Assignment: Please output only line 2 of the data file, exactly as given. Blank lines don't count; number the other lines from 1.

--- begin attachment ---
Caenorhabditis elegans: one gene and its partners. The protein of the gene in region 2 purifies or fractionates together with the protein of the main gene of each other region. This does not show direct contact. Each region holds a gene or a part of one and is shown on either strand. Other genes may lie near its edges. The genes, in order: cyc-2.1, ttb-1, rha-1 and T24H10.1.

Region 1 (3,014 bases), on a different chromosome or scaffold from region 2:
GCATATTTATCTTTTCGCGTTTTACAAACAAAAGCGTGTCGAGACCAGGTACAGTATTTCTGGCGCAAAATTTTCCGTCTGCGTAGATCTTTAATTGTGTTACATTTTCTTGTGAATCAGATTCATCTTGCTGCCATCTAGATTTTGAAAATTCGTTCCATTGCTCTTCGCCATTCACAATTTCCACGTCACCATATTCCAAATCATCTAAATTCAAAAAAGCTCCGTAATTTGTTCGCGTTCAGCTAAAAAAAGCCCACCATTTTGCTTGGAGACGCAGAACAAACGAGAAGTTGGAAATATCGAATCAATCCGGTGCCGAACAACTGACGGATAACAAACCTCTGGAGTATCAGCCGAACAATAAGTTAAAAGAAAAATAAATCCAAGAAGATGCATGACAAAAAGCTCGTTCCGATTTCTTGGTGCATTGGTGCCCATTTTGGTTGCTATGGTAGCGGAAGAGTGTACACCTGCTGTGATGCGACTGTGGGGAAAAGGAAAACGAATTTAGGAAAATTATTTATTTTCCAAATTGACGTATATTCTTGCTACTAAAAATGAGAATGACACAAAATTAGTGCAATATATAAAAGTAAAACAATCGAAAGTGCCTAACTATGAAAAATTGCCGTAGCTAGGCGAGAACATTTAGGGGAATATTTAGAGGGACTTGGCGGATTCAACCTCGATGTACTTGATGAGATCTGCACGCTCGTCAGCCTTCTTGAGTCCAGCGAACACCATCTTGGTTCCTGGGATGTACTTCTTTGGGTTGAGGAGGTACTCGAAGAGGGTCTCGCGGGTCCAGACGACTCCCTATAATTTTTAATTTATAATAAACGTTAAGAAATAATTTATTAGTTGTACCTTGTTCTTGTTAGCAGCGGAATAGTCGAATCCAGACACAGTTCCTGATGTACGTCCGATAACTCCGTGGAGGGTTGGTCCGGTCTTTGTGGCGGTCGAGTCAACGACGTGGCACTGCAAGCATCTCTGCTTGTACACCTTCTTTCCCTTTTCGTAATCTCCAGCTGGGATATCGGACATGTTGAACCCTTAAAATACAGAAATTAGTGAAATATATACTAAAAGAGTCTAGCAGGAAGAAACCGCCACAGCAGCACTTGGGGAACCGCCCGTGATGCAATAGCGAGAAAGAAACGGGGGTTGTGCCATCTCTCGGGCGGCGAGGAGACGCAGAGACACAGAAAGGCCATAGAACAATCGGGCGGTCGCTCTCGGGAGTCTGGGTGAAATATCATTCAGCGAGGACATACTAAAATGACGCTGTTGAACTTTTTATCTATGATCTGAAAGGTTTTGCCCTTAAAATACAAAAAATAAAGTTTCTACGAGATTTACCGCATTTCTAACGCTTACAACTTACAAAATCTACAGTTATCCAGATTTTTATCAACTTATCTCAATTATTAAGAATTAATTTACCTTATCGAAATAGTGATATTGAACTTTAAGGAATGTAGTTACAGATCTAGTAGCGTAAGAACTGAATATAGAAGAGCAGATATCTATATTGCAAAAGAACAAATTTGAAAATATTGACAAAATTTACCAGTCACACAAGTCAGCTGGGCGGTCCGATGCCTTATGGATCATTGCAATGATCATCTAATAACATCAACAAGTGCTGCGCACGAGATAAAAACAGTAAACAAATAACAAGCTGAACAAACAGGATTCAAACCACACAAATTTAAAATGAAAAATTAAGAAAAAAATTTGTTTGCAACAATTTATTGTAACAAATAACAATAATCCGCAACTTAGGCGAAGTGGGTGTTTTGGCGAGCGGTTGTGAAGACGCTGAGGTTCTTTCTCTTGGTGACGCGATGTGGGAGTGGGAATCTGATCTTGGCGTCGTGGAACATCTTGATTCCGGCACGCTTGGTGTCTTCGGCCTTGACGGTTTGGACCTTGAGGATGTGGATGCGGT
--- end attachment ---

Region 1 (3,014 bases), on a different chromosome or scaffold from region 2: